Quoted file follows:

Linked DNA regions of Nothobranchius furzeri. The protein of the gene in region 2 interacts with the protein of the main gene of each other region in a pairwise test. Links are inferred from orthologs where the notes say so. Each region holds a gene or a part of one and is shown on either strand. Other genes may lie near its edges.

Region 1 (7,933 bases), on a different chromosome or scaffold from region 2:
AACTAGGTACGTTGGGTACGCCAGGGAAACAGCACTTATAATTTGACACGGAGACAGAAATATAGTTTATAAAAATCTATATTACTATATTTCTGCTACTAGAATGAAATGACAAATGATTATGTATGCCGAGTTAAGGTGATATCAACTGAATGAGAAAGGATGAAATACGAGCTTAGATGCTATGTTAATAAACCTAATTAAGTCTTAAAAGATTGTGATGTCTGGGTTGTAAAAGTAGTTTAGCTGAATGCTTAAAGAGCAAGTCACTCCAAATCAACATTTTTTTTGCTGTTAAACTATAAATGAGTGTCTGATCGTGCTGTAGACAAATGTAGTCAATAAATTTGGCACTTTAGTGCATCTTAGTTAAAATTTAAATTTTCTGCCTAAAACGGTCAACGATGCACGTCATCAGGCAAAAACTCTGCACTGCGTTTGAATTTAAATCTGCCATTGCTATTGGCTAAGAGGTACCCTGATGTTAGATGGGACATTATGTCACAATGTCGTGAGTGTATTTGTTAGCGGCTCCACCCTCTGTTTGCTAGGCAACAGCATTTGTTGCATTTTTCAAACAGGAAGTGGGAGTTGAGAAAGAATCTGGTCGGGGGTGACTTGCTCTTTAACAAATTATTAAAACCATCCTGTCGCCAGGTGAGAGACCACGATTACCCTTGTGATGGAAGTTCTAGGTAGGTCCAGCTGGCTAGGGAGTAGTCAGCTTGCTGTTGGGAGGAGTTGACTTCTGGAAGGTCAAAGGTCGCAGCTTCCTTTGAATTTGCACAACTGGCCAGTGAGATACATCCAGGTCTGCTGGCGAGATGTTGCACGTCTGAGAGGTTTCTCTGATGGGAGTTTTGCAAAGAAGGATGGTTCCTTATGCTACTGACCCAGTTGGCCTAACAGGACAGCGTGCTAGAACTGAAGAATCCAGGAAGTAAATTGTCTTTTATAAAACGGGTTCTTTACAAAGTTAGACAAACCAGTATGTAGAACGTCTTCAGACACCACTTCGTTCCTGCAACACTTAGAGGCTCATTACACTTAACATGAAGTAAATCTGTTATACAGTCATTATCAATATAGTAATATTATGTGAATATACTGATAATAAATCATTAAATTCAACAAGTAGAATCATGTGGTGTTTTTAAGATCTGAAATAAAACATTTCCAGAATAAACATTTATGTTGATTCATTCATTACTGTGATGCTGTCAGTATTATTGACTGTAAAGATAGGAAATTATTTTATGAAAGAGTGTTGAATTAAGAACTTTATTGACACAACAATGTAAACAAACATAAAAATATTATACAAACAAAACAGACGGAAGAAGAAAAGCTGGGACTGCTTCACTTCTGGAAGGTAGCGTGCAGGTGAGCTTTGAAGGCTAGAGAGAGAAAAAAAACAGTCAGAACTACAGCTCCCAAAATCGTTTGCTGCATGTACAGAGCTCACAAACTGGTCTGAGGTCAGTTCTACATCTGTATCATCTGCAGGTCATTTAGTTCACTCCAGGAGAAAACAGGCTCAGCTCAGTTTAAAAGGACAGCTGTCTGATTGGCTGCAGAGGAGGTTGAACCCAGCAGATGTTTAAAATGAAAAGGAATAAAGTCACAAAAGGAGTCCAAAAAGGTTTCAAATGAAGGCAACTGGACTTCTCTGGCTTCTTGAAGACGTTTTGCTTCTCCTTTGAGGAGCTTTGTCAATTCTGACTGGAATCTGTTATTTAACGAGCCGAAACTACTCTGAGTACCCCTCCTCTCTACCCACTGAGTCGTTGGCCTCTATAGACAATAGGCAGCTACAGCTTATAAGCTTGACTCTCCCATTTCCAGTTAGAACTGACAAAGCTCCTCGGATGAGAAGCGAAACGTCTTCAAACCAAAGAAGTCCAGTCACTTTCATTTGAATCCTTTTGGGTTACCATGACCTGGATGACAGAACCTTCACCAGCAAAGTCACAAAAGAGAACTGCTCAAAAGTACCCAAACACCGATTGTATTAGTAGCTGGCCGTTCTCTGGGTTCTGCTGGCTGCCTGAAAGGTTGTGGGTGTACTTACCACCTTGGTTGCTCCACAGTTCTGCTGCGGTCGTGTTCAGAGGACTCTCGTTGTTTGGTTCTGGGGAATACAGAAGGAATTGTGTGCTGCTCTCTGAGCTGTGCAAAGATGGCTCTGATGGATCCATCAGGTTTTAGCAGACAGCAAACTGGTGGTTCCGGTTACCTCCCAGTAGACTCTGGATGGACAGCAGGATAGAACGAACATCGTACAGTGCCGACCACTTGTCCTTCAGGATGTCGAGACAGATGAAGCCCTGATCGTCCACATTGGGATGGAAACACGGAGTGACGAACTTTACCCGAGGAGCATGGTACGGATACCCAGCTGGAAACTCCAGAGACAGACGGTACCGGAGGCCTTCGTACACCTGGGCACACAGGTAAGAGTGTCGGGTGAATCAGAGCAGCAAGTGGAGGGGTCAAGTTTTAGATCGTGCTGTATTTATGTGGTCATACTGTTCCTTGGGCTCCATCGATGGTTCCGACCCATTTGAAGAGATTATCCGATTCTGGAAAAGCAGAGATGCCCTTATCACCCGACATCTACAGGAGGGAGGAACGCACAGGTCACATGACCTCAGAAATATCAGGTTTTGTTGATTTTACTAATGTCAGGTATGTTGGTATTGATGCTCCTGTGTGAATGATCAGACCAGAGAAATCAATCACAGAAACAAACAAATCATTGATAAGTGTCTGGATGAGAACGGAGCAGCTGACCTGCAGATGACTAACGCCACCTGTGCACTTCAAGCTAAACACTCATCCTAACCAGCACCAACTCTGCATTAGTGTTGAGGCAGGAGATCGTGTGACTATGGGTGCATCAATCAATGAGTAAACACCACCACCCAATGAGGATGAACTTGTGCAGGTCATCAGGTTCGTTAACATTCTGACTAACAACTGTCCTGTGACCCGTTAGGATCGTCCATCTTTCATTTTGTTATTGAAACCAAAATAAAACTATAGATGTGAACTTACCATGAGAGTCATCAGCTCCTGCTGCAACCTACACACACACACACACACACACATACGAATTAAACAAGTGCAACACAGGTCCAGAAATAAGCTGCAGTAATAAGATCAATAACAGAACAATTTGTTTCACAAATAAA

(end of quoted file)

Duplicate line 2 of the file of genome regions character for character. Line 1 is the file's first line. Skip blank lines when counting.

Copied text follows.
Region 1 (7,933 bases), on a different chromosome or scaffold from region 2: